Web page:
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A trio of studies make the strongest case to date that autism and attention deficit hyperactivity disorder (ADHD) share similar genetic causes.
The findings could help explain why up to 80 percent of children with autism also meet the criteria for ADHD.
Several studies have shown that autism and ADHD co-occur in families, but researchers have yet to identify overlapping genes.
“It’s a conundrum,” says Amir Miodovnik, a pediatrician at Maimonides Medical Center in New York, who was not involved in the studies. “That’s why people are continuing to try to show the genetic linkage in different ways.”
One of the new studies explores the genetic basis of autism and ADHD traits in the general population, another examines how autism and ADHD co-occur in families, and the third reveals how features of autism relate to those of ADHD. Together, they show that the two conditions are closely related.
“The overlap is not a bias, it’s not an artifact; it’s real,” says Jan Buitelaar, professor of psychiatry at Radboud University in the Netherlands, who led one of the studies.
Understanding the nature of this overlap may help researchers reveal the causes of both conditions and point to new therapies.
In the latest study, published in April in Molecular Autism, researchers looked for genetic variants associated with features of either condition in typical children1. They examined genetic and behavioral data from more than 5,000 children enrolled in the Avon Longitudinal Study of Parents and Children, which tracks children’s health and development in the United Kingdom.
The behavioral data came from parents, who reported on signs of autism, such as social-communication difficulties, and features of ADHD, such as hyperactivity and inattention, in their children. “We see quite often that psychiatric conditions are on a continuum, from very severely affected individuals to traits seen in general population,” says lead investigator Beate St Pourcain, researcher at the Max Planck Institute for Psycholinguistics in the Netherlands.
Normal variation across the genome can explain the range of autism- and ADHD-related traits among the typical children, the researchers found.
The researchers then looked for overlap in the genetic variation underlying the two sets of traits. They quantified the extent of this overlap using measure called a ‘genetic correlation.’
“If correlation is 100 percent, for example, it means there are identical genes behind the traits,” St Pourcain says.
The analysis revealed a strong genetic overlap between hyperactivity, inattention and social communication difficulties. The results vary based on the age of the children. But in late childhood and adolescence, the correlation ranges between 80 and 100 percent.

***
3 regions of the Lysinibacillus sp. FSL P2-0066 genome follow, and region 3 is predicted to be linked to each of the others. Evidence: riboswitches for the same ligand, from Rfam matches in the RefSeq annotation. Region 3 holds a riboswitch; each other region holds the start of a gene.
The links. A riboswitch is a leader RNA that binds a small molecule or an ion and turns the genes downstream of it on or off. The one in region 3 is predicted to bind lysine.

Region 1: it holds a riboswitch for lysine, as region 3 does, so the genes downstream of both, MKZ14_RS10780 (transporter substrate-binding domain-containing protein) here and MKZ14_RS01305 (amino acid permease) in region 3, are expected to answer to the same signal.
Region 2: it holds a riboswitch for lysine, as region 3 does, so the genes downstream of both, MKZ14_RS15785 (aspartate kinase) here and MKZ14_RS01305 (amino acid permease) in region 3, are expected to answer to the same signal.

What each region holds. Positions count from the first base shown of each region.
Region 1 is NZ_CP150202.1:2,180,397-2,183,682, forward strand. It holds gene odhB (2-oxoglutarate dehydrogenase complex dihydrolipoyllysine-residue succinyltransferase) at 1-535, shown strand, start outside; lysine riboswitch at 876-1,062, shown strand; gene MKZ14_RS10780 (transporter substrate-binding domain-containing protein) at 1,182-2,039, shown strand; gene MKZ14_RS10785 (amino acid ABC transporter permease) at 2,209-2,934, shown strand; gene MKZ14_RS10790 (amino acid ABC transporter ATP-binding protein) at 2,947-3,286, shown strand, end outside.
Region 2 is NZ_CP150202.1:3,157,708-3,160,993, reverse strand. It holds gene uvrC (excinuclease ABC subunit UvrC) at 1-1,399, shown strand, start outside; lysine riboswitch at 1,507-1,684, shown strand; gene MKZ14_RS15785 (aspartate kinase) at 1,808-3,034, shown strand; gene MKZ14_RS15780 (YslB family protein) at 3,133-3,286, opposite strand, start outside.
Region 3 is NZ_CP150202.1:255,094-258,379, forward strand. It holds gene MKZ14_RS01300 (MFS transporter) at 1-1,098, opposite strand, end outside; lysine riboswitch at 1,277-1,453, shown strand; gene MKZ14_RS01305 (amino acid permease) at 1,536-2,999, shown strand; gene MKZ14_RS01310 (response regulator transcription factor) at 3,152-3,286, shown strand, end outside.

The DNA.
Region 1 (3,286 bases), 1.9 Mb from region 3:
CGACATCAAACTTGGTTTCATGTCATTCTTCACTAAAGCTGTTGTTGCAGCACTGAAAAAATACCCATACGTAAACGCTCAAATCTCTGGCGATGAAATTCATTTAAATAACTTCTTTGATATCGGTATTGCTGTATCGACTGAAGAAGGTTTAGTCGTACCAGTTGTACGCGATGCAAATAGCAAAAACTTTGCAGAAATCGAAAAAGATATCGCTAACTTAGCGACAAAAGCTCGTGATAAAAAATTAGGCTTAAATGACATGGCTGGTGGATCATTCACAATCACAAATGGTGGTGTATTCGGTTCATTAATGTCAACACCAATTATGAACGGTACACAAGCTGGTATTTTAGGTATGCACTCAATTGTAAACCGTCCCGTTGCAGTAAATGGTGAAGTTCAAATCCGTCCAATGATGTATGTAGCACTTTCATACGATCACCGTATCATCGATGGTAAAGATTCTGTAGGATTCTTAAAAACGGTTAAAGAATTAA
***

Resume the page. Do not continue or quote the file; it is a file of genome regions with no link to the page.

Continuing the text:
This type of analysis cannot pinpoint particular genes involved, but suggests that similar biological mechanisms contribute to features of both ADHD and autism, St Pourcain says.
In the second study, researchers analyzed medical records for 1,899,654 people born in Sweden between 1987 and 20062. About 28,500 of the individuals have an autism diagnosis, and 82,400 have ADHD. The sample included 4,180 identical twin pairs and 12,655 fraternal twin pairs.
The association between the two conditions is strongest among identical twins, who share the same DNA: An identical twin is nearly 18 times more likely than average to have ADHD if her twin has autism. Fraternal twins and full siblings, who share half their DNA, have a fourfold increased risk of ADHD if their sibling has autism.
The results show a clear drop-off from identical to fraternal twins, says Alan Brown, professor of psychiatry and epidemiology at Columbia University, who was not involved in the study. “This is the kind of drop-off that you see with familial disorders.”
The association weakens as the relationship becomes more distant: A person stands a 30 percent increased risk of ADHD if his half-cousin has autism.
The study, published 28 February in Molecular Psychiatry, is unique in its ability to show a “dose-response” pattern of familial overlap between autism and ADHD, Miodovnik says.
Another strength of the study is its size, he says. But its reliance on medical records means the researchers can’t directly verify the accuracy of diagnoses made by various doctors over many years.
Cause and effect:
In the third study, researchers sought to clarify whether certain autism features give rise to features of ADHD, or vice versa3.
Buitelaar and his colleagues used an algorithm to determine the likely direction of influence between the autism and ADHD features in 130 children with a diagnosis of autism, 317 children with ADHD, and 139 children with both conditions, as well as 393 unaffected siblings and 414 controls.
The algorithm works by identifying ‘fixed’ relationships between certain variables. For instance, being male increases autism risk, but not the other way around. From that point, the algorithm predicts the likely direction of associations between other variables.
The analysis, published 2 March in the Journal of Autism and Developmental Disorders, suggests impulsivity can lead to social problems, and hyperactivity may give rise to repetitive behaviors, another feature of autism. “Interventions that reduce impulsivity and hyperactivity would have some downstream beneficial effect on improving autism symptoms,” Buitelaar says.
All three studies suggest a close relationship between autism and ADHD, but homing in on the genes they have in common may require genetic studies using large numbers of participants.